An equity-linked note (ELN) is a debt instrument, usually a bond, that differs from a standard fixed-income security in that the final payout is based on the return of the underlying equity, which can be a single stock, basket of stocks, or an equity index. Equity-linked notes are a type of structured products.
Most equity-linked notes are not traded on the secondary market and are designed to be kept to maturity. However, the issuer or arranger of the notes may offer to buy back the notes. Unlike the maturity payout, the buy-back price before maturity may be below the amount invested in first place.
Equity-linked notes can be referred to one of the following:
The underlying stock, exercise price and maturity date determine the principal and interest of the product. The face value of the product is the exercise price times the trading unit, for example, if the exercise price is $100 and the product is sold at 100 shares per lot, the face value of the product is $10000.
The product is sold at a discount, which is the option premium received by selling the put option. Using the example above, if the option premium is $2 (per share), the product is then sold at $9800.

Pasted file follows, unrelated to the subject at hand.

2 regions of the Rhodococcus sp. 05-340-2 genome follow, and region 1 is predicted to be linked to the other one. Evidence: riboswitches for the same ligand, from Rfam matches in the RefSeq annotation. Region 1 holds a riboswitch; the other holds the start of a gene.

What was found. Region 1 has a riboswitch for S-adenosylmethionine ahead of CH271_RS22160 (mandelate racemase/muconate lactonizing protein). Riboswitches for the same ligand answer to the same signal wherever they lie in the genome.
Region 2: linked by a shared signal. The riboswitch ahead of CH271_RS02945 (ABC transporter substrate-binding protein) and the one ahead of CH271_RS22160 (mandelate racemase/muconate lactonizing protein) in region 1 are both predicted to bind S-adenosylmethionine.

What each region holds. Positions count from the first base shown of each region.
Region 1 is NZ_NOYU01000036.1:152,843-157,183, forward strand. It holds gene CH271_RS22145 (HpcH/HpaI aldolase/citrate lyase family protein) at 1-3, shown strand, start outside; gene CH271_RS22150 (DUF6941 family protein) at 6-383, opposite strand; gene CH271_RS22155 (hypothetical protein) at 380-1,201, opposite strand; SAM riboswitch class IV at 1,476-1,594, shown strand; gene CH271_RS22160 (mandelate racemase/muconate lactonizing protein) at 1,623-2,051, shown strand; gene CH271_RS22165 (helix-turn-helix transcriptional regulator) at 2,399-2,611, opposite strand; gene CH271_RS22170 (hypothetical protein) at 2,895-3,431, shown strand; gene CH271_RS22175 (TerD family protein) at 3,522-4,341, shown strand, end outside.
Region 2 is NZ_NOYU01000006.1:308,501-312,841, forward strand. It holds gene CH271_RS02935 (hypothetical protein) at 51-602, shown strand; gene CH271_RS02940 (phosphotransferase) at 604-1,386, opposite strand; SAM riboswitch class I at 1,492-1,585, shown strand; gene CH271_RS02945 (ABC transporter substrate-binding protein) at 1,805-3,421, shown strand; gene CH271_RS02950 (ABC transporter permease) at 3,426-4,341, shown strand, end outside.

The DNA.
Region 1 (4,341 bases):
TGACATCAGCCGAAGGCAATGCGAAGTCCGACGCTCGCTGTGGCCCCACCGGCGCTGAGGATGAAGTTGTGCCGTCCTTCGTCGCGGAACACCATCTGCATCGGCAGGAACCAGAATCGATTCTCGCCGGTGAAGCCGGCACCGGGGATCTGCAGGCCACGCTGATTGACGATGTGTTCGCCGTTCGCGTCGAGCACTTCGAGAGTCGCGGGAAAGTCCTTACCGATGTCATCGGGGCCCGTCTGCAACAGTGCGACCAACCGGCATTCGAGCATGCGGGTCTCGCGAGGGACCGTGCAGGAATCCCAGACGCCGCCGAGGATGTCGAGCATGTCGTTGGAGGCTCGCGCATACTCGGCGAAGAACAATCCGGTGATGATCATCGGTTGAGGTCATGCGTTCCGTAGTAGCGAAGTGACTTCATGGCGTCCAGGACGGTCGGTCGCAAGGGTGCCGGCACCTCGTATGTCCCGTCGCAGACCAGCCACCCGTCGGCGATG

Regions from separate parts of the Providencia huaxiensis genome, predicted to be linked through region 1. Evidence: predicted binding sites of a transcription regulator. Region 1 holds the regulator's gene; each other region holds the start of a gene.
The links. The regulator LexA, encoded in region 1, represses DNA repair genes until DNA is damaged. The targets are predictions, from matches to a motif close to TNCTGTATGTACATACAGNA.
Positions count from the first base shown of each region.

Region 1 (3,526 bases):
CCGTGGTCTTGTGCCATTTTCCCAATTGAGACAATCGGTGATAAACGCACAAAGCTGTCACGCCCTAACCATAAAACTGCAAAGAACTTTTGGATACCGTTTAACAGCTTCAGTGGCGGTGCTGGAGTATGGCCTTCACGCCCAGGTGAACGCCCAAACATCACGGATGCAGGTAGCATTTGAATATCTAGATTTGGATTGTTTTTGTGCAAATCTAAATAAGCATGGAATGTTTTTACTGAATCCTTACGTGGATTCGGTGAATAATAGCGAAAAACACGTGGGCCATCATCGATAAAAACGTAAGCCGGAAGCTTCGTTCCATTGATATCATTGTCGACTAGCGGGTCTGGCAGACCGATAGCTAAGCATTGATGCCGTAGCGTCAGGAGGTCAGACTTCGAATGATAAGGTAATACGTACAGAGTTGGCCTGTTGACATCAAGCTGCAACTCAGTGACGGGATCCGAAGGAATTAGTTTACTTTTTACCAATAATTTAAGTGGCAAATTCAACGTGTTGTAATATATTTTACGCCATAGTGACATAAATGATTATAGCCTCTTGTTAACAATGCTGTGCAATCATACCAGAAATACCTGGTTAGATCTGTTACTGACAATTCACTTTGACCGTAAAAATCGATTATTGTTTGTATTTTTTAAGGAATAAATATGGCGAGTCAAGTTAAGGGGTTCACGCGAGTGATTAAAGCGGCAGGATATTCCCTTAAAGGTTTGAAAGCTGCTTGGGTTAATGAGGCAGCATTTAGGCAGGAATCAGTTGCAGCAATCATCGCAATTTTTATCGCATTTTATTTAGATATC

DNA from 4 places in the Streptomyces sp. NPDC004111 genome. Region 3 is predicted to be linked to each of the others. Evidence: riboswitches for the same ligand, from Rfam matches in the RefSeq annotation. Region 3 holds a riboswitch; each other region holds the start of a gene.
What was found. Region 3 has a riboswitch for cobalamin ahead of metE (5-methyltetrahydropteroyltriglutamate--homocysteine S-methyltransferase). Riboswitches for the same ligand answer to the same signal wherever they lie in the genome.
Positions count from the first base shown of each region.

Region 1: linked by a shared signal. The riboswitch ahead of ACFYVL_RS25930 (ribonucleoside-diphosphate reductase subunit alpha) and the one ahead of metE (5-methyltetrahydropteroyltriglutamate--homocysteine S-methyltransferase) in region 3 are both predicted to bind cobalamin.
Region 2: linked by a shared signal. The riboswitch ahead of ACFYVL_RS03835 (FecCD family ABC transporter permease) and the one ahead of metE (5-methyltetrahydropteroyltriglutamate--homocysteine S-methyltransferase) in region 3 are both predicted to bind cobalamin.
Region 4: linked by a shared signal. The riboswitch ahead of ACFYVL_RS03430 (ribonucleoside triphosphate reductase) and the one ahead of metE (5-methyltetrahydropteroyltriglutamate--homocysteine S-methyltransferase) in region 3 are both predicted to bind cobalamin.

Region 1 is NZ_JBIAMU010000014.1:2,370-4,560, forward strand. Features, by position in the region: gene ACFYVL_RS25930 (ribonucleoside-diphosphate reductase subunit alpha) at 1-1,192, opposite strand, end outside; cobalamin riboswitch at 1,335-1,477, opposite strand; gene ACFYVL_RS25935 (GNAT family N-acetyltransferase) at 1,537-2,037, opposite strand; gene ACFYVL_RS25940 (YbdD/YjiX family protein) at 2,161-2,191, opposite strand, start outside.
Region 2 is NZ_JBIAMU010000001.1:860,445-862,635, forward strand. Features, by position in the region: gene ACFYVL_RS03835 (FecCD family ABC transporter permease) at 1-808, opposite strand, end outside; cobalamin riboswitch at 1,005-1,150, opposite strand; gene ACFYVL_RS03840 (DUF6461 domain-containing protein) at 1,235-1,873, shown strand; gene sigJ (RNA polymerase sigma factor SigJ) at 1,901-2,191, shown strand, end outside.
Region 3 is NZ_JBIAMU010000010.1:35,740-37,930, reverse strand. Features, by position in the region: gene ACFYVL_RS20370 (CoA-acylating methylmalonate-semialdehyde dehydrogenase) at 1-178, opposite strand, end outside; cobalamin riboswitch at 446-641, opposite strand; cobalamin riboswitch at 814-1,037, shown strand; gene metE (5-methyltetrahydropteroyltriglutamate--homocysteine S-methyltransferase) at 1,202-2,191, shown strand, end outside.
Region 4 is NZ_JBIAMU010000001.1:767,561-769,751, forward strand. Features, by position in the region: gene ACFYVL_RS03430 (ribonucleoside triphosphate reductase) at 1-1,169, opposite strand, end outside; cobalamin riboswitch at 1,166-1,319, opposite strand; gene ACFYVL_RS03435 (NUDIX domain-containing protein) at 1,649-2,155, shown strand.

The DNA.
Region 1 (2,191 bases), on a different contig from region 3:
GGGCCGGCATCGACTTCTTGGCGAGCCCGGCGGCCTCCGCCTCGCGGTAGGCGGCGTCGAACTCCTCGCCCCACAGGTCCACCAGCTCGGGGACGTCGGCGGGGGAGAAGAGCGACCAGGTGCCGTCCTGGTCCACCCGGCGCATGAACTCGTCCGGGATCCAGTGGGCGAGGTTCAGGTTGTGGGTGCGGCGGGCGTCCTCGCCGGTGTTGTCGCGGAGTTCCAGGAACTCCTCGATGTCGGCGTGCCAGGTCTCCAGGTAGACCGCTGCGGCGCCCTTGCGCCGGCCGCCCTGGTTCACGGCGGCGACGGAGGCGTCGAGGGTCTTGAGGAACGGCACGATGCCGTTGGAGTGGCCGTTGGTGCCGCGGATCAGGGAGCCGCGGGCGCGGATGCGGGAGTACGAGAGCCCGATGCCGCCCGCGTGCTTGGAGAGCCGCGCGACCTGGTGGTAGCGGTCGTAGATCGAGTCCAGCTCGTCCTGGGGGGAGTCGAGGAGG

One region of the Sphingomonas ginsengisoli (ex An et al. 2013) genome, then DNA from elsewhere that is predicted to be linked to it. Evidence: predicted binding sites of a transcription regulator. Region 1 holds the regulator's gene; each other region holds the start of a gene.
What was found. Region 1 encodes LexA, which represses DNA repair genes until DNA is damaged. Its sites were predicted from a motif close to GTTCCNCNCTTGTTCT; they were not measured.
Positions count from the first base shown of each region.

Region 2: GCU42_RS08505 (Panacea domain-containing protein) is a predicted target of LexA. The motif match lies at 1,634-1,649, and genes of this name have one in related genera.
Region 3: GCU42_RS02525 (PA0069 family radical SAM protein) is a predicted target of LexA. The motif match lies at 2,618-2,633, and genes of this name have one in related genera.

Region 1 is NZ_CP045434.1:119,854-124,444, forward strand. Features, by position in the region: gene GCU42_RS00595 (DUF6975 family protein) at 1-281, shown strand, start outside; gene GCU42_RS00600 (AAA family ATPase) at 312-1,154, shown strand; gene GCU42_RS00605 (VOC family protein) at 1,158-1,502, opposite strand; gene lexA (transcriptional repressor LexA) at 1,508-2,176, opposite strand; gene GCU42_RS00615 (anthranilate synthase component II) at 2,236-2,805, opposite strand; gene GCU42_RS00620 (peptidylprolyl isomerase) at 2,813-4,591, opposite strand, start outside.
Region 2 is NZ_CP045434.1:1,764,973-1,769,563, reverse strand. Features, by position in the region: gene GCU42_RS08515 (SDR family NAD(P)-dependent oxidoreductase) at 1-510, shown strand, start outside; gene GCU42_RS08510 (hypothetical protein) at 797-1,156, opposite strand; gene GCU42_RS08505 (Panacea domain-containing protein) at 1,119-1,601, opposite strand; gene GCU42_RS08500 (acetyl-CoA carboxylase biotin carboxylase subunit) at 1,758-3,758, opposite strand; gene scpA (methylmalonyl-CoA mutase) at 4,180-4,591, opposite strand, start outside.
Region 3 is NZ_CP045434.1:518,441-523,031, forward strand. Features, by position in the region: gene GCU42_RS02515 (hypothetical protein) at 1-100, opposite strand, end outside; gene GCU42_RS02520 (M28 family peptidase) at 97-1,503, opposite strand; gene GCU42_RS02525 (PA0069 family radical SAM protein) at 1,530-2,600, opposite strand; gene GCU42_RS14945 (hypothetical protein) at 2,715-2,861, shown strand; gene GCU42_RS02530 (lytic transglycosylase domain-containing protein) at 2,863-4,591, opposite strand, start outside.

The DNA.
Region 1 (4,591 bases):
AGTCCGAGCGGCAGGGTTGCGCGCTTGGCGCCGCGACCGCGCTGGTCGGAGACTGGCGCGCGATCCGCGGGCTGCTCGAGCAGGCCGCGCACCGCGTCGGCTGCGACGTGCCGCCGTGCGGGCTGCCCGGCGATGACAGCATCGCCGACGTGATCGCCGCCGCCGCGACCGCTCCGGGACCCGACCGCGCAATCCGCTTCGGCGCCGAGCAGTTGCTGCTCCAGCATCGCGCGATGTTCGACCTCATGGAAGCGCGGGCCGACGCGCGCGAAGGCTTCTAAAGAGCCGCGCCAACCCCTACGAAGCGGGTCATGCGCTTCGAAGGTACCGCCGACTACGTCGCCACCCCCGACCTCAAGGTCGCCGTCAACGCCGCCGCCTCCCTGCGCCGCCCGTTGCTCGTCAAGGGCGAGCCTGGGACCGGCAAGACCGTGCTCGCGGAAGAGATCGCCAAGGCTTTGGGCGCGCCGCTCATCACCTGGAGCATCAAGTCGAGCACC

On the expiry day, if the stock is trading at or above the exercise price, the option is not exercise and the investor receives the full face value of the product ($10000 in the example). However, if the stock is trading below the exercise price, the investor receives the stock instead.
A principal-guaranteed note (PGN) is a structured product composed of a zero-coupon bond and a long option, which may be a call option or put option. The product is principal-protected, i.e. the investor is guaranteed to receive at least 100% of the original amount.
The product is sold at the face value, where the discount on the zero-coupon bond is used to buy an option. If the underlying product goes in favour of the investor, the option is exercised to create additional return.
Usually, the final payout is the amount invested, plus the gain in the underlying stock or index times a note-specific participation rate, which can be more or less than 100%. For example, if the underlying equity gains 50% during the investment period and the participation rate is 80%, the investor receives 1.40 dollars for each dollar invested. If the equity remains unchanged or declines, the investor still receives one dollar per dollar invested (as long as the issuer does not default). Generally, the participation rate is better in longer maturity notes, since the total amount of interest given up by the investor is higher.